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Apple’s Screen Time doesn’t allow for sex education, but it’s okay with rape?

Apple needs to revisit how it blocks websites and content.

apple screen time
Image: Apple

Apple’s new Screen Time tool is probably going to need some additional instruction. The site O.school has found that the feature’s new parental restrictions do a poor job when it comes to content blocking based on a keyword.

In this case, the tool seems hung up on the word “sex,” for better or worse.

During a recent search, O.school found that the word “sex” or something related to it ended up blocking “good” content including searches for:

  • sex ed
  • safe sex
  • teen pregnancy
  • is masturbation normal?
  • how to report sex abuse
  • what is consensual sex?
  • is porn real?
  • gay teen suicide hotline

Perhaps even more troubling, there’s a lot of content Apple’s system doesn’t block that it should.

For example, when parental controls are enabled, Apple still offers easy access to the Daily Stormer. Daily Stormer is a website ran by American white supremacist and while the site has been banned on many platforms, even being kicked from several hosting services, it is not blocked by Apple. Even with the site billing itself as “The #1 Rape-Legalization website.”

The report from O.school also shows that some gender bias is present, with things like DILF not being blocked, while MILF is restricted. There is also an example with Kim Kardashian and Kanye West, where leud photos of Kanye are blocked, but Kardashian’s pictures remain available to browse through.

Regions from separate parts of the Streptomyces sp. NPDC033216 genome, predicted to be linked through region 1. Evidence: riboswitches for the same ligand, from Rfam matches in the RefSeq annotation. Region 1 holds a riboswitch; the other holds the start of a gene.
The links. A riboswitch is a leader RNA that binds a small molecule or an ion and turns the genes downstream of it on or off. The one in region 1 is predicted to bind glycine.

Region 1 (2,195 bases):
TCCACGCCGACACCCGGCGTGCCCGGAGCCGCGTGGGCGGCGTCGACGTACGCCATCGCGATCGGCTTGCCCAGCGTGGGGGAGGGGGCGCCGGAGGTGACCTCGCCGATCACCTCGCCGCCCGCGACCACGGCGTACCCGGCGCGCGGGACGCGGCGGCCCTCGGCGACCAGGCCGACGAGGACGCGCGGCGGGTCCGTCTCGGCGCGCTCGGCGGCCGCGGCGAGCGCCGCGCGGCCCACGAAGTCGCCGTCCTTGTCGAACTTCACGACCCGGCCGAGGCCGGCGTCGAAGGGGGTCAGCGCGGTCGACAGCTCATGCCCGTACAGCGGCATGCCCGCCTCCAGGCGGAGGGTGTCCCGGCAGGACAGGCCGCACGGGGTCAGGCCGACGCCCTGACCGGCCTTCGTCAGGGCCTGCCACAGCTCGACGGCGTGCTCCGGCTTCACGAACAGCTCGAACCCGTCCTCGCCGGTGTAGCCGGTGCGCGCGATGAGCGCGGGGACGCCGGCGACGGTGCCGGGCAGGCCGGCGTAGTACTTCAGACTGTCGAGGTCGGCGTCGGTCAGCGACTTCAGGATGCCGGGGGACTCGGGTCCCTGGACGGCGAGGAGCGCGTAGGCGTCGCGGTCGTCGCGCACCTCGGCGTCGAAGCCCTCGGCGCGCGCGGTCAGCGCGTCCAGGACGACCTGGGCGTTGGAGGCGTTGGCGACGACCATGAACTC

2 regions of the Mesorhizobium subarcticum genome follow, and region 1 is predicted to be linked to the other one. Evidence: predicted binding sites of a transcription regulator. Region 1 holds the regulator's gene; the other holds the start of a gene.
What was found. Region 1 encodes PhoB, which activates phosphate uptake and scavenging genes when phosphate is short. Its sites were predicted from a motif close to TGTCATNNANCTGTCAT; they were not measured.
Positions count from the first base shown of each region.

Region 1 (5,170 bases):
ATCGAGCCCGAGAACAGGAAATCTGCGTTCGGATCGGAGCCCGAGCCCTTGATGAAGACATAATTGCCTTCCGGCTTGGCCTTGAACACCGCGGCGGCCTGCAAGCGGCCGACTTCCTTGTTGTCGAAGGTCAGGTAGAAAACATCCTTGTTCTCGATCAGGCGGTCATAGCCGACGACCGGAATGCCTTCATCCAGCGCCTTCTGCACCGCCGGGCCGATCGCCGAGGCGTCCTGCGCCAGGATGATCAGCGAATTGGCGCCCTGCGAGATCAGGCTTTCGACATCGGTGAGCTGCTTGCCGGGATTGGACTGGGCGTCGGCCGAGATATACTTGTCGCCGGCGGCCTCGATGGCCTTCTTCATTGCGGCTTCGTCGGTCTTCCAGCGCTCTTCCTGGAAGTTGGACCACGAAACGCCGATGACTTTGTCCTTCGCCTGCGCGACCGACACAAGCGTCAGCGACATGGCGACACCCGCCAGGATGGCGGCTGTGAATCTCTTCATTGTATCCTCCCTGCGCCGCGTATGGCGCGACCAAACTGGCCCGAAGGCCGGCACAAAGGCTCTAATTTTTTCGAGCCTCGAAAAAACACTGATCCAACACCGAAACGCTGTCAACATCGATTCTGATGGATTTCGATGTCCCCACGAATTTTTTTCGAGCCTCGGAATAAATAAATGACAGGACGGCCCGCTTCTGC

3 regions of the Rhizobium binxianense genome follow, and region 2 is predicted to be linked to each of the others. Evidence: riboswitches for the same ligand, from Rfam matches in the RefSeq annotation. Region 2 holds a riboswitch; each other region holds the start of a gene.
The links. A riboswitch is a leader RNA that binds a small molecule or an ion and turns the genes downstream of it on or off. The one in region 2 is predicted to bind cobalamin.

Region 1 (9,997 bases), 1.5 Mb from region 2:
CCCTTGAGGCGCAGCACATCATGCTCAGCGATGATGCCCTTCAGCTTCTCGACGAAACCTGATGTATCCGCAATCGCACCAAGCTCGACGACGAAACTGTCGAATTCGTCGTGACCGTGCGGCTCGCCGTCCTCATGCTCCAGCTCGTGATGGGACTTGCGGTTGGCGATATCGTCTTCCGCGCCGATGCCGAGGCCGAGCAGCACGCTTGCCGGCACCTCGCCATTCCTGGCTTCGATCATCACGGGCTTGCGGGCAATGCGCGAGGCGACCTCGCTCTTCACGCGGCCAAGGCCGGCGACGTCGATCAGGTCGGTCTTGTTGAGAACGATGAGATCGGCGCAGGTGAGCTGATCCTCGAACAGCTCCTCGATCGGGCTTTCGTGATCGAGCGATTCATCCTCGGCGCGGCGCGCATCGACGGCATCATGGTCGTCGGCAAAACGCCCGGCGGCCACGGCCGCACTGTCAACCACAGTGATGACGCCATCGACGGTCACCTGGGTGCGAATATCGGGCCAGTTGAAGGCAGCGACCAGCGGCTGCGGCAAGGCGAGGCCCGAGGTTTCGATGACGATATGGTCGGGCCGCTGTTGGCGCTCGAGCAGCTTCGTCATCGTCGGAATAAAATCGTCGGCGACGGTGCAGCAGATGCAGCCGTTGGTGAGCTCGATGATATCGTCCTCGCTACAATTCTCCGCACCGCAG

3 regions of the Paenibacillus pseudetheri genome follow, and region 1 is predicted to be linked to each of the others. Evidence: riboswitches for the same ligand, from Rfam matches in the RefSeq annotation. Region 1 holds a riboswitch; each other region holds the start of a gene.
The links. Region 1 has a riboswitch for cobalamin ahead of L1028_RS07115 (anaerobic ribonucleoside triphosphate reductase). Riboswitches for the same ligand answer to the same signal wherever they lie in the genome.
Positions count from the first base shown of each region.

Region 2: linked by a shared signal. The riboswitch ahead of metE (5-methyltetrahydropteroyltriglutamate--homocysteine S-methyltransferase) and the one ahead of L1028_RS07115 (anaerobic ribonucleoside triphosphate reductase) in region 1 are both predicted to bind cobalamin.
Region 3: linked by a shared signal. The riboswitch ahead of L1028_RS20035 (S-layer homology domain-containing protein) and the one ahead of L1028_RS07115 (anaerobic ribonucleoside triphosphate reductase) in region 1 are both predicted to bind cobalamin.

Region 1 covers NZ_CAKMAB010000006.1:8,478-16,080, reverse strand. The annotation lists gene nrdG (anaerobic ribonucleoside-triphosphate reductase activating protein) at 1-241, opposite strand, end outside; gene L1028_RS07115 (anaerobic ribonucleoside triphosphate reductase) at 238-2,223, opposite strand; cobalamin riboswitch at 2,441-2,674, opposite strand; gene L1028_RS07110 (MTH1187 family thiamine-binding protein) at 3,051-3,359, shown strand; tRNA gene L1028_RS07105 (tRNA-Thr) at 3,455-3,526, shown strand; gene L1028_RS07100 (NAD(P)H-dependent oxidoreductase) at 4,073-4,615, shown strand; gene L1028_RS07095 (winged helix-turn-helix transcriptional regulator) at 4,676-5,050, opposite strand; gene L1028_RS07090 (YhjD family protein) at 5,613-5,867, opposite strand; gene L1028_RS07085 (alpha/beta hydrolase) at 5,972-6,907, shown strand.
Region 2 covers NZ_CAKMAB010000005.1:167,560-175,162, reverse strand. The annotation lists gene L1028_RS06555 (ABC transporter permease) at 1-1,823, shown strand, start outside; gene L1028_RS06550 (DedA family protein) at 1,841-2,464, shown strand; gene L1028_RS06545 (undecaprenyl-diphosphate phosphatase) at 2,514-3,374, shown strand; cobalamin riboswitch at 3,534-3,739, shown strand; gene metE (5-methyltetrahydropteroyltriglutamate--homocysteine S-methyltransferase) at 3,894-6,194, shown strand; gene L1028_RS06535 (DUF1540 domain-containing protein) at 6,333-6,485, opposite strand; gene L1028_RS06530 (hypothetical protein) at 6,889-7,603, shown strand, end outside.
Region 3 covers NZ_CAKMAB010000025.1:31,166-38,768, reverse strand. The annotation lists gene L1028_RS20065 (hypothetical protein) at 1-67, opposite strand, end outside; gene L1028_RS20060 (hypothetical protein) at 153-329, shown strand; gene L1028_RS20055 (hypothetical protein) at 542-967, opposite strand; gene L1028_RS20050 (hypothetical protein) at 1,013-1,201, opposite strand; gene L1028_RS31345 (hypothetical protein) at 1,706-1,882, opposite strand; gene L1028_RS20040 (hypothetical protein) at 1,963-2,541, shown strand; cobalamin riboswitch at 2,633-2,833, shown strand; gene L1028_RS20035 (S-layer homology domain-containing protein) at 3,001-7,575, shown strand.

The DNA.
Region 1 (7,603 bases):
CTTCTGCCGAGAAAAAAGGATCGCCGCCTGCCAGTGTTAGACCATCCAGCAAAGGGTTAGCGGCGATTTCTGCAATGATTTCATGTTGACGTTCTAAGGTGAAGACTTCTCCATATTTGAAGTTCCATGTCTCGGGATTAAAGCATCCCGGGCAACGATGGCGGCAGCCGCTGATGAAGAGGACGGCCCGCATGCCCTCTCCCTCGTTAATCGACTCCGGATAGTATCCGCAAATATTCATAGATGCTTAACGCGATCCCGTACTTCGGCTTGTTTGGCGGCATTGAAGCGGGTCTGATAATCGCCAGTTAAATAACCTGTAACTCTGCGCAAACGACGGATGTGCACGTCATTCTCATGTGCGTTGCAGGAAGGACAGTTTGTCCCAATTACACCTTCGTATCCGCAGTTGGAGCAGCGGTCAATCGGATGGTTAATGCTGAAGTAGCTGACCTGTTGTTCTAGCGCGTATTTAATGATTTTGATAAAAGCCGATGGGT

Apple needs to answer some questions about Screen Time

For its part, O.school rightly asks a few key questions it hopes Apple answers, including:

  • Who designed the filter?
  • What are the filter settings?
  • Were parents consulted? Conservatives and religious groups? Doctors and Sex educators?
  • Are sites like Wikipedia aware that specific internal pages are being blocked?
  • What non-porn sites are being blocked?
  • How can people report problems?

Screen Time was first introduced with iOS 12 in September. Besides parental controls, the tool allows you to monitor the amount of time you and your kids spend online and initiate restrictions based on the time of day or how much time is spent online.

We’ve reached out to Apple on this issue and will let you know if we hear back.

In the meantime, have you noticed weird rules in Screen Time when parental controls have been activated? Let us know below. 

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Bryan considers himself a well-rounded techie, having written articles for MakeUseOf, KnowTechie, AppAdvice, iDownload Blog. When he's not writing, he's being a single dad and rooting for his alma mater, Penn State, or cheering on the Patriots.

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